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Waiting for Tagliavini Commission’s conclusions

By Messenger Staff
Thursday, September 24
The report of the EU fact finding commission headed by Heidi Tagliavini is due to be presented at the end of September. There is no doubt that this document will have great political resonance and it is very difficult to give an exact prognosis of what will follow.

German newspaper Der Spiegel has already tried several times to create a sensation by publishing preliminary information and recently published what it claimed were genuine extracts from the still-to-be-composed report. Many analysts have stated however that these pro-Russian ‘extracts’ were most probably written and/or financed by Russian company Gazprom and published simply to try and influence public opinion and Commission members.

Soon we will have the official version of this report, which has taken 9 months and more than a million euro to compile. Many analysts think that the Commission’s conclusions will be well balanced and that trying to achieve this balance was the reason the publication of the report was delayed in July. Some suggest that the report will state that Georgia started the war but Russia and South Ossetia did everything they could to provoke it, being ready to start a war and only waiting for an excuse. According to this view the Russians could have invaded Georgia without any serious attack taking place, merely at the sight of a bonfire or wedding fireworks in the area.

Some analysts suggest that the Commission could only ever have drawn balanced conclusions. If it puts all the blame on Russia this will further strain Russian-EU relations, and most EU countries, particularly the ones further west which did not experience Russian conquest and oppression at first hand do not want to upset Russia, regardless of what they actually think. If however the Commission blames Georgia for the conflict this is also not in the EU’s interest because this might encourage Russia to repeat its aggression and attack other countries too.

Der Spiegel puts all the blame for starting the war on President Saakashvili of Georgia, but the question arises as to when exactly a war starts. Georgia sent its troops to restore constitutional order on its territory, but prior to that there had been repeated bombing and shelling of Georgian villages by illegal military formations supported, equipped, trained and put there in the first place by the Russians. Before that we saw Russian railway troops ‘restoring’ the Abkhazian railways, Russia distributing Russian passports to the local population in an absolutely illegal and aggressive way and many other acts, stretching back over a long period. So which of these acts marked the beginning of the war? Why can the distribution of passports not be considered in this way?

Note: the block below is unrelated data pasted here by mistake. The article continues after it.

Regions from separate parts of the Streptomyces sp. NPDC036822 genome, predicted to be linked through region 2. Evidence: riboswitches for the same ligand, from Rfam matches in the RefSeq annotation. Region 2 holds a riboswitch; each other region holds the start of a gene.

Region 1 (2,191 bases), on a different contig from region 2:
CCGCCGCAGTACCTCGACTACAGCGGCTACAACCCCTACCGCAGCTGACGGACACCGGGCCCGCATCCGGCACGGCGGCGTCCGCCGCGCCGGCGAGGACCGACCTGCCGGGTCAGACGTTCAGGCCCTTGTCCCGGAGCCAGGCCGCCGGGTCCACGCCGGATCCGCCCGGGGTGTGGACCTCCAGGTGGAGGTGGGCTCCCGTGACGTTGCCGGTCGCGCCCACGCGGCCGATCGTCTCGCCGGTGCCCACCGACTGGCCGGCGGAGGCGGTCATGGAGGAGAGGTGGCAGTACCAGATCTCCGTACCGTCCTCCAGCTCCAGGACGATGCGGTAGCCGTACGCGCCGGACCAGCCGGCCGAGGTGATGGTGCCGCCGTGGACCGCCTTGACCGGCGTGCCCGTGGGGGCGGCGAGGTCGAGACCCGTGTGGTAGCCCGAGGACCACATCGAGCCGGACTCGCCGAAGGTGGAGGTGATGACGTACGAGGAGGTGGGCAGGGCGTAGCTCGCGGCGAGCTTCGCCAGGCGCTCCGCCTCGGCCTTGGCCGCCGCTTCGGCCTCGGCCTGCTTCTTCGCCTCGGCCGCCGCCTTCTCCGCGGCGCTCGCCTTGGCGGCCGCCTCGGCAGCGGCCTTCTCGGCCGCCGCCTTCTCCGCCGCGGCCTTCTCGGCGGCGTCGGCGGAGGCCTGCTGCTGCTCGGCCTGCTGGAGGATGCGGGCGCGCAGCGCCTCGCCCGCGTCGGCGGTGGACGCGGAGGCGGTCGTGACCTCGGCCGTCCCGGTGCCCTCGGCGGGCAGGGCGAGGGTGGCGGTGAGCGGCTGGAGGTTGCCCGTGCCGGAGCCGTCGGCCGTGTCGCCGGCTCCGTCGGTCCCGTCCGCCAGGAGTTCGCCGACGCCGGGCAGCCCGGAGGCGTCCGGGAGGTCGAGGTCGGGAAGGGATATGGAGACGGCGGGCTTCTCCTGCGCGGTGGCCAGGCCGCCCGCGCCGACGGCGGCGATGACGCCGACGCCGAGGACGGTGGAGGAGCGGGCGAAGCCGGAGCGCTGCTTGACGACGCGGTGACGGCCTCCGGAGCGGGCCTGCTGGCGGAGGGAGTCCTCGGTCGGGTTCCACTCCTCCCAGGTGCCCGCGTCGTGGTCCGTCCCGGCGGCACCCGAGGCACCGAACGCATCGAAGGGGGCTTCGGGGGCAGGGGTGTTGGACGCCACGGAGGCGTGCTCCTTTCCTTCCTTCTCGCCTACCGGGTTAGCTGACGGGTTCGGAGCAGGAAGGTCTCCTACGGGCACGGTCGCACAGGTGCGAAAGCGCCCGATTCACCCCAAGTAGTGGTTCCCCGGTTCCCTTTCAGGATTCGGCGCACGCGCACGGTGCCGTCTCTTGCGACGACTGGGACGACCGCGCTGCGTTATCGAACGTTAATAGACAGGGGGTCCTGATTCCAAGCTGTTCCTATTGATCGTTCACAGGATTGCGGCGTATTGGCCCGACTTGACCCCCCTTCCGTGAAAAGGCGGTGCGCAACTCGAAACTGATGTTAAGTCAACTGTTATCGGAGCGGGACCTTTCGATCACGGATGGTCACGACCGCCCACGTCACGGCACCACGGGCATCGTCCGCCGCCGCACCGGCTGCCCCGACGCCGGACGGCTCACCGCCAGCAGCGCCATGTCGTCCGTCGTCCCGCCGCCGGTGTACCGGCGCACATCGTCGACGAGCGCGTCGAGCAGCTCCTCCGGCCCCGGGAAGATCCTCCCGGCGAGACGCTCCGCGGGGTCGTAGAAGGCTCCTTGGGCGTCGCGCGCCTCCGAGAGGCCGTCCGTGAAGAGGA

Other facts could also be cited here: the atrocities which the Russian-supported separatists have conducted on the territories they control, the ethnic cleansing of the Georgian population and so on. It will be crucial whether the Commission concentrates only on who started shooting or whether it will be more concerned about Russian forces invading the territory of a neighbouring country, occupying it, recognising the regions it occupies as independent states, conducting a crawling annexation of those territories, filling them with servicemen, arms and ammunition, destroying whole villages, depriving the local population of the right to stay in their homes and many more things, including preventing international organisations such as the OSCE and UNOMIG entering the occupied territories. If the international community does not take a principled stand against Russia there is a strong possibility that the type of aggression Georgia saw will be repeated against other country. Presumably the next in line is Ukraine. Its President Youshchenko has warned that what happened in Georgia it is not only a Georgian issue but a problem for the EU, as it could happen anywhere in Europe.

On September 22 The Guardian published a letter signed by Vaclav Havel, Valdas Adamkus, Mart Laar, Vytautas Landsbergis and other prominent East European figures. In this they ask Europe to protect Georgia and say that big countries will always find or create a reason to attack a neighbour whose independence irritates it. It warns the international community of the fatal consequences of turning a blind eye to injustice.

The Tagliavini Commission’s conclusions will certainly create serious debates and controversy, but it is premature to try and guess what these conclusions might be. However one thing is certain: Russia has not fulfilled the commitments it took under the Medvedev-Sarkozy ceasefire agreement and Georgia is being asked to keep ‘strategic patience’ over this and all the violations resulting from it. Is this a “balanced conclusion” to the war itself?